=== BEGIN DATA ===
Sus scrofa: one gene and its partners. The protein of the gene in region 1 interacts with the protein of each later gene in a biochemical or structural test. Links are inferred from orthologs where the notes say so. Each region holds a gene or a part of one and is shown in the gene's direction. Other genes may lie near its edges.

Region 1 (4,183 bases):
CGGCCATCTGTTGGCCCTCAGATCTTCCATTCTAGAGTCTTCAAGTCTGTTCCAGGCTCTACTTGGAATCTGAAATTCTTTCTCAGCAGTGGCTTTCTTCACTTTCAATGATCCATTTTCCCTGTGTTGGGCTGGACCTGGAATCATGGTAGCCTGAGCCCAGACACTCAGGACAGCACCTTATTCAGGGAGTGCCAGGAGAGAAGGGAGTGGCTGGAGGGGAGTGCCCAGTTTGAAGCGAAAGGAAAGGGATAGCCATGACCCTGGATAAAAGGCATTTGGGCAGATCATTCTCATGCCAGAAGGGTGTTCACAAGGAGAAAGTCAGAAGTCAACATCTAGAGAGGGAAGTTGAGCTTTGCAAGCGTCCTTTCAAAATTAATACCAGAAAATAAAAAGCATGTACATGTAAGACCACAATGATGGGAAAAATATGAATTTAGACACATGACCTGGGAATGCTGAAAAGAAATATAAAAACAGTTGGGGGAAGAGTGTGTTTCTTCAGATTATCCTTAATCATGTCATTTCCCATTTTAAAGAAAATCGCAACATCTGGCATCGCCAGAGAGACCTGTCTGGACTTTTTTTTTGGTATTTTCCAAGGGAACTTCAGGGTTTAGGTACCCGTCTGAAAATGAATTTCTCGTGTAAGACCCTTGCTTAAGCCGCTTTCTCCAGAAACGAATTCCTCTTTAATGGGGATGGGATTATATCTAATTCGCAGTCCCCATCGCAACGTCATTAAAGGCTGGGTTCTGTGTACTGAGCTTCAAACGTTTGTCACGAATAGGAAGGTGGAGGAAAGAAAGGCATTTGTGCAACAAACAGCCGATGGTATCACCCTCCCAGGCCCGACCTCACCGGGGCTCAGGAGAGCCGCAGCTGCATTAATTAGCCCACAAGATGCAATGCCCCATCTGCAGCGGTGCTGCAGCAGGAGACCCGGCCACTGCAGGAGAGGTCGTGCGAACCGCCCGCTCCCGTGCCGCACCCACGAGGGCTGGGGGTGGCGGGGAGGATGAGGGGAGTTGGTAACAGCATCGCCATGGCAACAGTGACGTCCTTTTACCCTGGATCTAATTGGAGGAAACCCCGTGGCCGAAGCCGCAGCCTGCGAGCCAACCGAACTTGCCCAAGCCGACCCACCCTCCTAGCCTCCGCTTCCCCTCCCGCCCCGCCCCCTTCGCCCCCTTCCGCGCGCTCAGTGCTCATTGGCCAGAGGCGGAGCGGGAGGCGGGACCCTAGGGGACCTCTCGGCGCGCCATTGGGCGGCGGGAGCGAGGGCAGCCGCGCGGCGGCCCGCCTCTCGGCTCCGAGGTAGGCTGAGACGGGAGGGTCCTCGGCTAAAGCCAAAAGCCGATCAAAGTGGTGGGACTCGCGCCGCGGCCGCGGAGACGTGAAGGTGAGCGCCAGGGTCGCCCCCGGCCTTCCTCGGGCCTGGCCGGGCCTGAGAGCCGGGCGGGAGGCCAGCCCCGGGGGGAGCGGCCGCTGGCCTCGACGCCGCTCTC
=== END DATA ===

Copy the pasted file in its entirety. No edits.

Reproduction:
Sus scrofa: one gene and its partners. The protein of the gene in region 1 interacts with the protein of each later gene in a biochemical or structural test. Links are inferred from orthologs where the notes say so. Each region holds a gene or a part of one and is shown in the gene's direction. Other genes may lie near its edges.

Region 1 (4,183 bases):
CGGCCATCTGTTGGCCCTCAGATCTTCCATTCTAGAGTCTTCAAGTCTGTTCCAGGCTCTACTTGGAATCTGAAATTCTTTCTCAGCAGTGGCTTTCTTCACTTTCAATGATCCATTTTCCCTGTGTTGGGCTGGACCTGGAATCATGGTAGCCTGAGCCCAGACACTCAGGACAGCACCTTATTCAGGGAGTGCCAGGAGAGAAGGGAGTGGCTGGAGGGGAGTGCCCAGTTTGAAGCGAAAGGAAAGGGATAGCCATGACCCTGGATAAAAGGCATTTGGGCAGATCATTCTCATGCCAGAAGGGTGTTCACAAGGAGAAAGTCAGAAGTCAACATCTAGAGAGGGAAGTTGAGCTTTGCAAGCGTCCTTTCAAAATTAATACCAGAAAATAAAAAGCATGTACATGTAAGACCACAATGATGGGAAAAATATGAATTTAGACACATGACCTGGGAATGCTGAAAAGAAATATAAAAACAGTTGGGGGAAGAGTGTGTTTCTTCAGATTATCCTTAATCATGTCATTTCCCATTTTAAAGAAAATCGCAACATCTGGCATCGCCAGAGAGACCTGTCTGGACTTTTTTTTTGGTATTTTCCAAGGGAACTTCAGGGTTTAGGTACCCGTCTGAAAATGAATTTCTCGTGTAAGACCCTTGCTTAAGCCGCTTTCTCCAGAAACGAATTCCTCTTTAATGGGGATGGGATTATATCTAATTCGCAGTCCCCATCGCAACGTCATTAAAGGCTGGGTTCTGTGTACTGAGCTTCAAACGTTTGTCACGAATAGGAAGGTGGAGGAAAGAAAGGCATTTGTGCAACAAACAGCCGATGGTATCACCCTCCCAGGCCCGACCTCACCGGGGCTCAGGAGAGCCGCAGCTGCATTAATTAGCCCACAAGATGCAATGCCCCATCTGCAGCGGTGCTGCAGCAGGAGACCCGGCCACTGCAGGAGAGGTCGTGCGAACCGCCCGCTCCCGTGCCGCACCCACGAGGGCTGGGGGTGGCGGGGAGGATGAGGGGAGTTGGTAACAGCATCGCCATGGCAACAGTGACGTCCTTTTACCCTGGATCTAATTGGAGGAAACCCCGTGGCCGAAGCCGCAGCCTGCGAGCCAACCGAACTTGCCCAAGCCGACCCACCCTCCTAGCCTCCGCTTCCCCTCCCGCCCCGCCCCCTTCGCCCCCTTCCGCGCGCTCAGTGCTCATTGGCCAGAGGCGGAGCGGGAGGCGGGACCCTAGGGGACCTCTCGGCGCGCCATTGGGCGGCGGGAGCGAGGGCAGCCGCGCGGCGGCCCGCCTCTCGGCTCCGAGGTAGGCTGAGACGGGAGGGTCCTCGGCTAAAGCCAAAAGCCGATCAAAGTGGTGGGACTCGCGCCGCGGCCGCGGAGACGTGAAGGTGAGCGCCAGGGTCGCCCCCGGCCTTCCTCGGGCCTGGCCGGGCCTGAGAGCCGGGCGGGAGGCCAGCCCCGGGGGGAGCGGCCGCTGGCCTCGACGCCGCTCTC